Ain't Them Bodies Saints
Written & Directed
Ain't Them Bodies Saints from writer-director David Lowery is a slow paced, beautifully filmed and told story of an outlaw wanting to get back to his lover and the child he has yet to hold in his arms. A film that rolls through the Texas Hill Country with the lush, methodical storytelling and filmmaking of Terrence Malick's earlier films and the violence of Arthur Penn's Bonnie and Clyde. There are no big reveals or huge twists in this romantic thriller, but just a well made feature film. Lowery also worked as an editor on Shane Carruth's intoxicating Upstream Color and shows a wonderful eye at storytelling and directing. The film also contains some of the best acting that has been in film this year, especially a quiet, moving turn from Ben Foster. Ain't Them Bodies Saints is definitely worth your time if you want something completely different from the usual Hollywood entertainment.
The film has the feel of a fairy tale, almost, but also is soaked in lush cinematography and an atmosphere of love and loss. Taking place in the 1970s, we see Texas outlaw Bob Muldoon (Casey Affleck), his partner Freddy (Kentucker Audley) and his girlfriend Ruth Guthrie (Rooney Mara) at the end of their crime spree. Defending themselves in an abandon house, they are in the depths of a shootout with the Texas police. Freddy gets shot and killed. Bob and Ruth decide to surrender, but Ruth has shot and wounded one of the police officers, Patrick Wheeler (Ben Foster). Before they give themselves up, Bob takes the blame for everything, including shooting Wheeler. Bob is sent to jail and Ruth is left to have their unborn child and raise it alone.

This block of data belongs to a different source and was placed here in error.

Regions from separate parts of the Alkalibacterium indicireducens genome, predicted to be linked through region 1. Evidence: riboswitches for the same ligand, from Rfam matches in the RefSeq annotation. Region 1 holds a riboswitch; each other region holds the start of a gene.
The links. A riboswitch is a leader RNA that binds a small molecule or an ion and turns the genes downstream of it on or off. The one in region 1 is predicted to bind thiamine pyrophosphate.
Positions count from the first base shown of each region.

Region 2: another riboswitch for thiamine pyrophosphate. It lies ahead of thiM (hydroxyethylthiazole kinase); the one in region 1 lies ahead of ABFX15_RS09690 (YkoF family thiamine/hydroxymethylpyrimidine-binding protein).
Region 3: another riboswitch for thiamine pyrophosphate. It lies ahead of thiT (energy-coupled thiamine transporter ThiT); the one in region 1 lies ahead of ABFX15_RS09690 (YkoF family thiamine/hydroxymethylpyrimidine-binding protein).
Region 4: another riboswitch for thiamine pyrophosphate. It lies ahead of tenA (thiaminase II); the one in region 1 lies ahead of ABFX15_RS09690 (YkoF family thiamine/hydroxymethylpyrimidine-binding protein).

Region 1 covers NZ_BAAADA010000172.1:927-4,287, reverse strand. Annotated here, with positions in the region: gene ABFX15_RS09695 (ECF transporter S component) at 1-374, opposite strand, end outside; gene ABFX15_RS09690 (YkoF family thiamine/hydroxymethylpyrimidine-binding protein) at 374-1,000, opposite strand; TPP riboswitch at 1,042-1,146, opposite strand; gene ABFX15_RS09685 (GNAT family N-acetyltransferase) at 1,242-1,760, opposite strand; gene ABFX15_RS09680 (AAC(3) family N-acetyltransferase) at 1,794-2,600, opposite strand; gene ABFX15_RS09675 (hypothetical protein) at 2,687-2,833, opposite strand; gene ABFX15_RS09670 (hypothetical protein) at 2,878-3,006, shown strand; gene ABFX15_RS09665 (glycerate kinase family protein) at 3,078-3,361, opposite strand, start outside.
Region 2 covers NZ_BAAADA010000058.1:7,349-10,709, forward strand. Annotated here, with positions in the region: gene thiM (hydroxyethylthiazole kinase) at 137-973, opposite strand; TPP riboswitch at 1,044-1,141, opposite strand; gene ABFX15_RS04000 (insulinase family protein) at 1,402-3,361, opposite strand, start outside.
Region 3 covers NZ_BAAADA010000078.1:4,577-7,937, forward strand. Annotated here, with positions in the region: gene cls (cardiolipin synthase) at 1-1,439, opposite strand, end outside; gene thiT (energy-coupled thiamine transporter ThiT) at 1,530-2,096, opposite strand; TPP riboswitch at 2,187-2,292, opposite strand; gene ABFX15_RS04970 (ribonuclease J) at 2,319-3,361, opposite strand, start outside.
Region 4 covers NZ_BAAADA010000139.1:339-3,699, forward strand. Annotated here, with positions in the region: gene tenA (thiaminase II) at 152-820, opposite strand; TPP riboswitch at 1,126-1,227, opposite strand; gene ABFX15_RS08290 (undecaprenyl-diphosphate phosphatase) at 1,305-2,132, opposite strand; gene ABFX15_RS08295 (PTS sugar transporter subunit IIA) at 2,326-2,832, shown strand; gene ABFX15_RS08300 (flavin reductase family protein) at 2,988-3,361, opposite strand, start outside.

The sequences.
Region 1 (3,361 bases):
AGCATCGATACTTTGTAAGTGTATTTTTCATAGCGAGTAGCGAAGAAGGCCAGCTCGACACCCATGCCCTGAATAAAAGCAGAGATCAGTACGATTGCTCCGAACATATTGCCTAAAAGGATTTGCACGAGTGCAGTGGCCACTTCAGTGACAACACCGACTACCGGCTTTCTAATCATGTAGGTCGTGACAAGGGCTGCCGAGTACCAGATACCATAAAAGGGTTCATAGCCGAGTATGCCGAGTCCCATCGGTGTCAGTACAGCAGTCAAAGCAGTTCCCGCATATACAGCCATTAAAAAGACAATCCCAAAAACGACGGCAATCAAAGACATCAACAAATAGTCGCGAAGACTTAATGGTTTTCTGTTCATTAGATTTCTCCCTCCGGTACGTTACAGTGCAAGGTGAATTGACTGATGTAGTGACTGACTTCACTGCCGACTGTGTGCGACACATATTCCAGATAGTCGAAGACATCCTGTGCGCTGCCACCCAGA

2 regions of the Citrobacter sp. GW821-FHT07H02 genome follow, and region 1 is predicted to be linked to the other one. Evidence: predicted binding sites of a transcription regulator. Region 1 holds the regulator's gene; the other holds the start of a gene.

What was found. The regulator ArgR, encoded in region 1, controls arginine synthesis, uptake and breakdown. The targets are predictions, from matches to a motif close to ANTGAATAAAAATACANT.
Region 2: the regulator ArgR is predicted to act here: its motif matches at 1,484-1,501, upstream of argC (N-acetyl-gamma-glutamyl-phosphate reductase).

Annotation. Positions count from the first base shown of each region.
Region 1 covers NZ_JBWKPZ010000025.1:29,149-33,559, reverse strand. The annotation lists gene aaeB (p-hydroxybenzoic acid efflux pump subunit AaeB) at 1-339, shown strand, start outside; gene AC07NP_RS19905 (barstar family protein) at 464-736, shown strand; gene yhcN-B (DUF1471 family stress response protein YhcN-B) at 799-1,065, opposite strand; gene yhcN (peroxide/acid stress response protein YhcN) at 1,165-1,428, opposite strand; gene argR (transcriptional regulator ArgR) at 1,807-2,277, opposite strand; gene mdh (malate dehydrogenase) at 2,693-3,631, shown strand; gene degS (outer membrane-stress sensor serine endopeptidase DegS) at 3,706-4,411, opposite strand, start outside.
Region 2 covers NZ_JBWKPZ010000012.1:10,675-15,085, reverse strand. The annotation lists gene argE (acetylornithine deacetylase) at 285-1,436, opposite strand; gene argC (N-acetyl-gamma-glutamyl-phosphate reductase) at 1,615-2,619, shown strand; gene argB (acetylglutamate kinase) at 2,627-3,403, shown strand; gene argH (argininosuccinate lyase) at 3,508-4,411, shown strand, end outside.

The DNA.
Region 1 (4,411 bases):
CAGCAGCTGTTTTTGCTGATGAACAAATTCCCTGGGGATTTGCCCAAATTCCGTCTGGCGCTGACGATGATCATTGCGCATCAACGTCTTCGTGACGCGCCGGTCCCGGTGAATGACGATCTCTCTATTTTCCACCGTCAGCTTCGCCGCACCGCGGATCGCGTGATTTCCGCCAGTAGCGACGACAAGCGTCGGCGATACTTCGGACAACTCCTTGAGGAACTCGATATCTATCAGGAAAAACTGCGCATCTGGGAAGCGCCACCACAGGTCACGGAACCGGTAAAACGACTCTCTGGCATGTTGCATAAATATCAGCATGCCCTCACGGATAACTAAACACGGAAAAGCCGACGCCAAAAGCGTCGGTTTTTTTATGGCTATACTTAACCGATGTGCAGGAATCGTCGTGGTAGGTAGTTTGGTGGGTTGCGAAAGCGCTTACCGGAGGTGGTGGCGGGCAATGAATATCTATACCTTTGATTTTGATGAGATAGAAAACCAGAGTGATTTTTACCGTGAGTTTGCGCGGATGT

Bob repeatedly tries to break out of prison and fails continuously. Eventually he frees himself from the constraints of jail and takes on the journey of getting back to his love and the daughter, Sylvie (played by twins Kennadie & Jacklynn Smith), he has never physically laid eyes on. While he was away, Ruth has moved in to a house provided for her by the reserved, but staunch local crime boss Skerritt (Keith Carradine). He is a protector over these two and will not allow any harm to come upon them. One of the beauties of this story is that we never really get much of a history lesson. We know who these characters are, here and now. We know little of why or what Ruth and Bob got in to before the shootout, but we can assume it was bad, of course. We know little of Skerritt's background either, but that is part of the brilliance of Lowery's screenplay. He is aware of telling the story in front of us and given hints at the past, but not dwelling in it. The audience can come up with their own interpretations. This is where your everyday movie audience would find this film frustrating and where I find it to be a celebrated delight.